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Wednesday, October 17, 2018
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Raises for alternate minimum wage earners coming

VICTORIA, B.C.- Raises are coming for alternate minimum wage earners. Liquor servers, piece-rate farmers, resident caretakers, and live in camp leaders will all soon see a pay raise. The news was announced today by the Minister of Labour Harry Bains.

“No one working for minimum wage, full-time, year-round should be living in poverty. Workers deserve a minimum level of protections that regardless of a person’s job description, they don’t earn a wage that is distinctly less then the general minimum wage.” Stated Baines.

Liquor servers, resident caretakers and live in camp leaders will all see wage increases as of June 1st 2018, while farm workers paid by the piece rate will see an increase as of January 1st, 2019. Agricultural Minister Lana Popham said the government is extending the transition period for changes to the farm worker piece rate to January 2019, from June 2018, in order to better balance the needs of workers and the agricultural industry.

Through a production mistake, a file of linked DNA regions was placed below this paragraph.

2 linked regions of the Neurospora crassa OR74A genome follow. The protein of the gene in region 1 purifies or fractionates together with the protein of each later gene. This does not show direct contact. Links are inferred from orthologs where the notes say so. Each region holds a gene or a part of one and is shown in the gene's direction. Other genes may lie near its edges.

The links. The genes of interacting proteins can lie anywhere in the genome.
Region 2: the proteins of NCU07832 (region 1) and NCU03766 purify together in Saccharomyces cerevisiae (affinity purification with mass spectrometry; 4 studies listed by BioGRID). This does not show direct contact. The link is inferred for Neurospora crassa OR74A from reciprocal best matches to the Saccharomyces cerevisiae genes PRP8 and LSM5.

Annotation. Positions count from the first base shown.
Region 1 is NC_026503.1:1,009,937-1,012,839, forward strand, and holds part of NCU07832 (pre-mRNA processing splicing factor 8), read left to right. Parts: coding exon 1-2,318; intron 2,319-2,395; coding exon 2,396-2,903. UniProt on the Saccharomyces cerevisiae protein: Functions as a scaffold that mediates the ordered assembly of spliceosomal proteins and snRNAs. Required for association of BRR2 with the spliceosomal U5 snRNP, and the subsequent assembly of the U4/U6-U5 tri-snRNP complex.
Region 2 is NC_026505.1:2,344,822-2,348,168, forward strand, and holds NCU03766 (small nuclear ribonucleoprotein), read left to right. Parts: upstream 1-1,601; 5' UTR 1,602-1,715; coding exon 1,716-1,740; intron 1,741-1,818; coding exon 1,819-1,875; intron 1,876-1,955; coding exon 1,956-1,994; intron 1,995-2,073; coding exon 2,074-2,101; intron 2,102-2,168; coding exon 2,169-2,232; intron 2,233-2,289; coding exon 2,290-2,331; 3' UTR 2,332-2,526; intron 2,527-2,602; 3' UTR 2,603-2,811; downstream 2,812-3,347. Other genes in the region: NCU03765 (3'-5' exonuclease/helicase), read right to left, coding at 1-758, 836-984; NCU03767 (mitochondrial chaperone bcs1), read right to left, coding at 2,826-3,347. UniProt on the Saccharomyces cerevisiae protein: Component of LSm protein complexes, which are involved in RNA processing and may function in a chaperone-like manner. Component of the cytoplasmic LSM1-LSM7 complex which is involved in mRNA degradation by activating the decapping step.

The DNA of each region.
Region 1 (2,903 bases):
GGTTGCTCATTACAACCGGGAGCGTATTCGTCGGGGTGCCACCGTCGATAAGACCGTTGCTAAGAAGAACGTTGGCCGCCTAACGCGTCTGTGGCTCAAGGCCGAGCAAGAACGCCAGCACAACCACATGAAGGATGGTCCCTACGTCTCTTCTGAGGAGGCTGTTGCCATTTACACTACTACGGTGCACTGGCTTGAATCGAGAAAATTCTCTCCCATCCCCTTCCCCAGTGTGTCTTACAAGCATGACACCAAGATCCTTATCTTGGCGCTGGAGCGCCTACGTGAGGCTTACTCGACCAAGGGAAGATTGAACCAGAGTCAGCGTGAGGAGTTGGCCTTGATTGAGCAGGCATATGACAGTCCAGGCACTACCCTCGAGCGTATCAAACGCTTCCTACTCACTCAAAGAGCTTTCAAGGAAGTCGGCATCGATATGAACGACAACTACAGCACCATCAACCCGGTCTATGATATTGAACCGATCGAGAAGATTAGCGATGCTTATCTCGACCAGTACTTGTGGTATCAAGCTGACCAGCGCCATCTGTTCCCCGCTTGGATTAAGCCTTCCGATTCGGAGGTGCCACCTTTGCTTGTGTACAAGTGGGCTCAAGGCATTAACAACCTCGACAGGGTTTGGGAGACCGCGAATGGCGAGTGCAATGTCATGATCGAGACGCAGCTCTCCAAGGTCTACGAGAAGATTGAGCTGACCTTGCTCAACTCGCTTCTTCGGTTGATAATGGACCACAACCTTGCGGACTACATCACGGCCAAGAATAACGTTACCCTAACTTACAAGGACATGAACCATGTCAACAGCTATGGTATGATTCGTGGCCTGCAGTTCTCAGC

Wages for the five worker groups will increase like this:

  •  Liquor servers – incremental increases on June 1 each year, beginning June 2018, until the general minimum wage is reached, of at least $15.20 per hour, in 2021.
  •  Piece-rate farm workers – 11.5% increase to all piece rates on Jan. 1, 2019, with further study to take place.
  •  Resident caretakers – 11.5% increase June 2018, followed by increases of 9.5%, 5.4% and 4.1% in 2019, 2020 and 2021, respectively (wages vary depending on building size).
  •  Live-in camp leaders – same per cent increases as resident caretakers, until they reach $121.65/per day, in 2021.
  •  Live-in home-support workers – abolishment of the alternate minimum wage for this group, as it covers very few or no workers. The general minimum wage will apply to any workers remaining in this category.

In February 2018 the Fair Wages Commission had two tasks, first to recommend a pathway to raise general minimum wage to 15$-an-hour. The second task was to provide recommendations on groups of workers whose minimum wage is different from the general wage. These workers were liquor servers, farm workers paid by piece rates, resident caretakers, live-in camp leaders, and live-in home support workers.

 

 

 

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